• Show Article Details

    The White House is hopeful that Congress will reauthorize the Export-Import bank when it returns from recess, spokesman Josh Earnest said on Wednesday. Funding for the Export-Import bank lapsed when Congress failed to pass a reauthorization bill last month. Congress will have a chance to restore those funds when it returns Sept. 8, Earnest said.

  • Show Article Details

    The American stock market has surrendered a stunning $2.1 trillion of value in just the last six days of market chaos. The enormous losses reflect the deep fears gripping markets about how the world economy will fare amid a deepening economic slowdown in China. The Dow, S&P 500 and Nasdaq have all tumbled into correction territory, their first such 10% decline from a recent high since 2011.

  • Show Article Details

    Currency strategists at Goldman Sachs and Merrill Lynch aren't budging on euro-dollar forecasts. The odds of the Federal Reserve raising interest rates in September-- or even this year-- have diminished greatly since the beginning of August. But despite this massive shift in expectations, analysts with some of the largest players in the $5.3 trillion--a--day currency market have maintained their forecasts for the euro to hit parity with the dollar.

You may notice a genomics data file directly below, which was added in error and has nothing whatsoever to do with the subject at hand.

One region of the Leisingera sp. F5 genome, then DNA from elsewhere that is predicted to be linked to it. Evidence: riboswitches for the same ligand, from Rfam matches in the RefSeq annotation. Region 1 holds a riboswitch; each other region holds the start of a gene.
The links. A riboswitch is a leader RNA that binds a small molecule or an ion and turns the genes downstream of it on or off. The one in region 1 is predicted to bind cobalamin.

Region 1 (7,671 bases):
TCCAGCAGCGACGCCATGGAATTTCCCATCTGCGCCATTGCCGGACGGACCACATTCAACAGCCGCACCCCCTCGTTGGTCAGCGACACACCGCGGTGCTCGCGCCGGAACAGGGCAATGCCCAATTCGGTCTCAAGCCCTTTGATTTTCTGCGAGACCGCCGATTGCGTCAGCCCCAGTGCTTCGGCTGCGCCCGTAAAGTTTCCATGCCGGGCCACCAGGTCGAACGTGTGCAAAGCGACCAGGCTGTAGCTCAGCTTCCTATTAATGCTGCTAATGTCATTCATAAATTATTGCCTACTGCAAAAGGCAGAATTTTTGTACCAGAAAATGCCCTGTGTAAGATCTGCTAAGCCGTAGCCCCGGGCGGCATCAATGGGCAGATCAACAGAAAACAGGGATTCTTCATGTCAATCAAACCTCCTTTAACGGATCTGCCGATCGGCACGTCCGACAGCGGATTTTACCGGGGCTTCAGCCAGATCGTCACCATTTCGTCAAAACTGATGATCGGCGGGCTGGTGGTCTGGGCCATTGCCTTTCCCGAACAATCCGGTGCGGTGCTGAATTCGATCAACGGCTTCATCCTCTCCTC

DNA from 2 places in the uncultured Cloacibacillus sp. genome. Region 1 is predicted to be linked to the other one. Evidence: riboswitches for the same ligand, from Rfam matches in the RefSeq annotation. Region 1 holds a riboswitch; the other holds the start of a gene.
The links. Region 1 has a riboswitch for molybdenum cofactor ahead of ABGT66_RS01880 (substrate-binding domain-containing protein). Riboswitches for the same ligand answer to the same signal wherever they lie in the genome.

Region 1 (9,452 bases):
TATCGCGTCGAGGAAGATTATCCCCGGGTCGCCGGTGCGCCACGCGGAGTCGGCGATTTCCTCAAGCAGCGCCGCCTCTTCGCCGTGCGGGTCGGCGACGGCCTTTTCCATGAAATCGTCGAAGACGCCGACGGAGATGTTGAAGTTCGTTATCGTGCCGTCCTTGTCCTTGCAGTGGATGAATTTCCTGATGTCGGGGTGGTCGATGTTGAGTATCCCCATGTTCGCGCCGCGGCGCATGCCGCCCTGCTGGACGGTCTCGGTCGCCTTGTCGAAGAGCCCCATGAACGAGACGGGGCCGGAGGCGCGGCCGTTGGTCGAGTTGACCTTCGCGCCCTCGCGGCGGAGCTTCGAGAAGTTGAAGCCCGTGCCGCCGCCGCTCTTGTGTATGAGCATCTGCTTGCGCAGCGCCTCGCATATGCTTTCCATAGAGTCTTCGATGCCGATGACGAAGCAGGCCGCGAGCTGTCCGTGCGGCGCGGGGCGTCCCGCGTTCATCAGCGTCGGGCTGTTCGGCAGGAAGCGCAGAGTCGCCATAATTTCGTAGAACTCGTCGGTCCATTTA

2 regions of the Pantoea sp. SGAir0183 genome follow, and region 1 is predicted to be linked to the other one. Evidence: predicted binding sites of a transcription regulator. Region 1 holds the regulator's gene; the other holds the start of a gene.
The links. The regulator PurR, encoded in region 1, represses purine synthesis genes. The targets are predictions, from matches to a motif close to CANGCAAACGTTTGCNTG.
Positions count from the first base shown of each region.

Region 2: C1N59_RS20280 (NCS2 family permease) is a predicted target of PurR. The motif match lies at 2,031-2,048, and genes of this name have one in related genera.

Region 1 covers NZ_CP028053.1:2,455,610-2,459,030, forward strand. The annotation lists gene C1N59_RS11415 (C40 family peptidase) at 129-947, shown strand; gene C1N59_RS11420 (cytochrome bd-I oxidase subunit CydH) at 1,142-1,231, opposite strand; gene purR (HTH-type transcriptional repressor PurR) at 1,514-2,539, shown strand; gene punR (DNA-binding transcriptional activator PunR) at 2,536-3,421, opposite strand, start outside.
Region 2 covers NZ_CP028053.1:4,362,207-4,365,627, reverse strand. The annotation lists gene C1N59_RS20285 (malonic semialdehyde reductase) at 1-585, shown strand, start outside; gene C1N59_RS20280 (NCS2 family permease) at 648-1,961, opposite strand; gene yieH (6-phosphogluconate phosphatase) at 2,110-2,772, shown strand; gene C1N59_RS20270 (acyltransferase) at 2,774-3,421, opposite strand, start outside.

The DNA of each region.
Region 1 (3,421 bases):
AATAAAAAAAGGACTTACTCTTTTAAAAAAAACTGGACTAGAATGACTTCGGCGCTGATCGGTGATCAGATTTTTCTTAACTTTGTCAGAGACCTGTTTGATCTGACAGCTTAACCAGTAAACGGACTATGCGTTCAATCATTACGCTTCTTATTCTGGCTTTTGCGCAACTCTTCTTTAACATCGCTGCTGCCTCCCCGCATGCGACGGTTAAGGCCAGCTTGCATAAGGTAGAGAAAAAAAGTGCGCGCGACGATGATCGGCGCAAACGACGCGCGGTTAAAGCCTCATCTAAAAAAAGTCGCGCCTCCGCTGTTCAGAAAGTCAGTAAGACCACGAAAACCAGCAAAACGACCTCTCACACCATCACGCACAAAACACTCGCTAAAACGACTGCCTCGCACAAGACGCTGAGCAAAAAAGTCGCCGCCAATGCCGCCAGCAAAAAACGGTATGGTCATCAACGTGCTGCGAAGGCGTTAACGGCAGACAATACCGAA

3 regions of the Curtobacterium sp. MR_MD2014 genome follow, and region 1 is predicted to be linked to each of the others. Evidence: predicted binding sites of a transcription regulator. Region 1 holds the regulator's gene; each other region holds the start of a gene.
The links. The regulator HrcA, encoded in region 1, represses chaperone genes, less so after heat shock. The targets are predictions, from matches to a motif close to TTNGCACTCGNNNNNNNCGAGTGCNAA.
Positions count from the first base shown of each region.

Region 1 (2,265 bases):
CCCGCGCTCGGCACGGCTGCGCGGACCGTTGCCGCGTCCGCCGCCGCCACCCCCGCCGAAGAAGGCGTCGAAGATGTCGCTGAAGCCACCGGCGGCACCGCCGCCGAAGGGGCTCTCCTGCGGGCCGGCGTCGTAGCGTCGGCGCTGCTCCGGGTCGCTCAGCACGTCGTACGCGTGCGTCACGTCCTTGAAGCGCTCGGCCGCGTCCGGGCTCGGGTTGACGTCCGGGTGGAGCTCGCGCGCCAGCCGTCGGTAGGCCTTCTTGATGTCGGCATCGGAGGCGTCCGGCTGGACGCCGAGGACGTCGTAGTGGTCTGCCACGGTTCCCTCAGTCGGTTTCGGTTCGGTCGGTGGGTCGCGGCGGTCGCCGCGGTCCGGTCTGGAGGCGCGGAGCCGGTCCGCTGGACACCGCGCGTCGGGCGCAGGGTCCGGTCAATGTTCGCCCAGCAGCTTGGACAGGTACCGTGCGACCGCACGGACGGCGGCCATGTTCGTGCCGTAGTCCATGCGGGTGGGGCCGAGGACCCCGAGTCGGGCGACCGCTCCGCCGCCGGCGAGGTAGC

• Show Article Details

    China's slowdown is among international developments that may influence how soon and how much the Federal Reserve raises interest rates, New York Federal Reserve President Bill Dudley said Wednesday. "It's not just how we're performing today, it's all the things that affect the outlook beyond the next few months," he said in a news briefing at the Fed's New York branch in lower Manhattan.

  • Show Article Details

    New York Fed President William Dudley, a pivotal member of Fed Chairwoman Janet Yellen's inner circle, backed away Wednesday from supporting an interest-rate hike at the U.S. central bank's September meeting. Wild swings in global financial markets, the slowing Chinese economy and falling commodity prices have increased the "downside risks" to the U.S. economic outlook somewhat, Dudley said in brief remarks to reporters Wednesday. There could be less demand for U.S. goods and...

  • Show Article Details

    Democratic presidential candidate Hillary Clinton on Wednesday said she would bolster rural economies by encouraging investment, boosting family farms' profitability, increasing clean energy production and improving access to education and healthcare.